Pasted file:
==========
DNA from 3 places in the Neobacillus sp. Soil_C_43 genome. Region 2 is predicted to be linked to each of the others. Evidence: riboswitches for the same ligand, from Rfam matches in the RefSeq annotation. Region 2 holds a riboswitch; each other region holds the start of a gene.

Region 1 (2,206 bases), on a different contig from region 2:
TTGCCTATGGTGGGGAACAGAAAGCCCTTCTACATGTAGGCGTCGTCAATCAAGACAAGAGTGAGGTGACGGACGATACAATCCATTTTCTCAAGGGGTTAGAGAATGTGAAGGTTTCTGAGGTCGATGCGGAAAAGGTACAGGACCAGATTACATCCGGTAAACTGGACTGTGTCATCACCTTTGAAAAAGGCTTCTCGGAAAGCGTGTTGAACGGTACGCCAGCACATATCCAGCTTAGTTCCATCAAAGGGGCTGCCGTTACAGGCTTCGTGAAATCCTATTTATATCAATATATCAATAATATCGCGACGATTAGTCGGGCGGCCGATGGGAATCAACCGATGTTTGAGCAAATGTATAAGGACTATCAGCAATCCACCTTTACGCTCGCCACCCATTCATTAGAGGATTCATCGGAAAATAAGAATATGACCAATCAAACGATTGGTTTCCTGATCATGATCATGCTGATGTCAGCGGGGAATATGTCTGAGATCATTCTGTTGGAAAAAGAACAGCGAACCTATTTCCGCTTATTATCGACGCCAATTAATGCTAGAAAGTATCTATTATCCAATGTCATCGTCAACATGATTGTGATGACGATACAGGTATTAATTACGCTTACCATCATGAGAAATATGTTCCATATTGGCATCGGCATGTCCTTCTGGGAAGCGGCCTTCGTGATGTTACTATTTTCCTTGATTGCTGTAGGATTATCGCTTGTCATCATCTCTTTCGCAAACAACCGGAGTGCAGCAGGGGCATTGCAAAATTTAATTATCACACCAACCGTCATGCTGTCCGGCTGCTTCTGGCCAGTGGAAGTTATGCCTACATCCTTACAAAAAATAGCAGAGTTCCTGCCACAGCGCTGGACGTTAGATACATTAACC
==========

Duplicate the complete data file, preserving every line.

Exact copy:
DNA from 3 places in the Neobacillus sp. Soil_C_43 genome. Region 2 is predicted to be linked to each of the others. Evidence: riboswitches for the same ligand, from Rfam matches in the RefSeq annotation. Region 2 holds a riboswitch; each other region holds the start of a gene.

Region 1 (2,206 bases), on a different contig from region 2:
TTGCCTATGGTGGGGAACAGAAAGCCCTTCTACATGTAGGCGTCGTCAATCAAGACAAGAGTGAGGTGACGGACGATACAATCCATTTTCTCAAGGGGTTAGAGAATGTGAAGGTTTCTGAGGTCGATGCGGAAAAGGTACAGGACCAGATTACATCCGGTAAACTGGACTGTGTCATCACCTTTGAAAAAGGCTTCTCGGAAAGCGTGTTGAACGGTACGCCAGCACATATCCAGCTTAGTTCCATCAAAGGGGCTGCCGTTACAGGCTTCGTGAAATCCTATTTATATCAATATATCAATAATATCGCGACGATTAGTCGGGCGGCCGATGGGAATCAACCGATGTTTGAGCAAATGTATAAGGACTATCAGCAATCCACCTTTACGCTCGCCACCCATTCATTAGAGGATTCATCGGAAAATAAGAATATGACCAATCAAACGATTGGTTTCCTGATCATGATCATGCTGATGTCAGCGGGGAATATGTCTGAGATCATTCTGTTGGAAAAAGAACAGCGAACCTATTTCCGCTTATTATCGACGCCAATTAATGCTAGAAAGTATCTATTATCCAATGTCATCGTCAACATGATTGTGATGACGATACAGGTATTAATTACGCTTACCATCATGAGAAATATGTTCCATATTGGCATCGGCATGTCCTTCTGGGAAGCGGCCTTCGTGATGTTACTATTTTCCTTGATTGCTGTAGGATTATCGCTTGTCATCATCTCTTTCGCAAACAACCGGAGTGCAGCAGGGGCATTGCAAAATTTAATTATCACACCAACCGTCATGCTGTCCGGCTGCTTCTGGCCAGTGGAAGTTATGCCTACATCCTTACAAAAAATAGCAGAGTTCCTGCCACAGCGCTGGACGTTAGATACATTAACC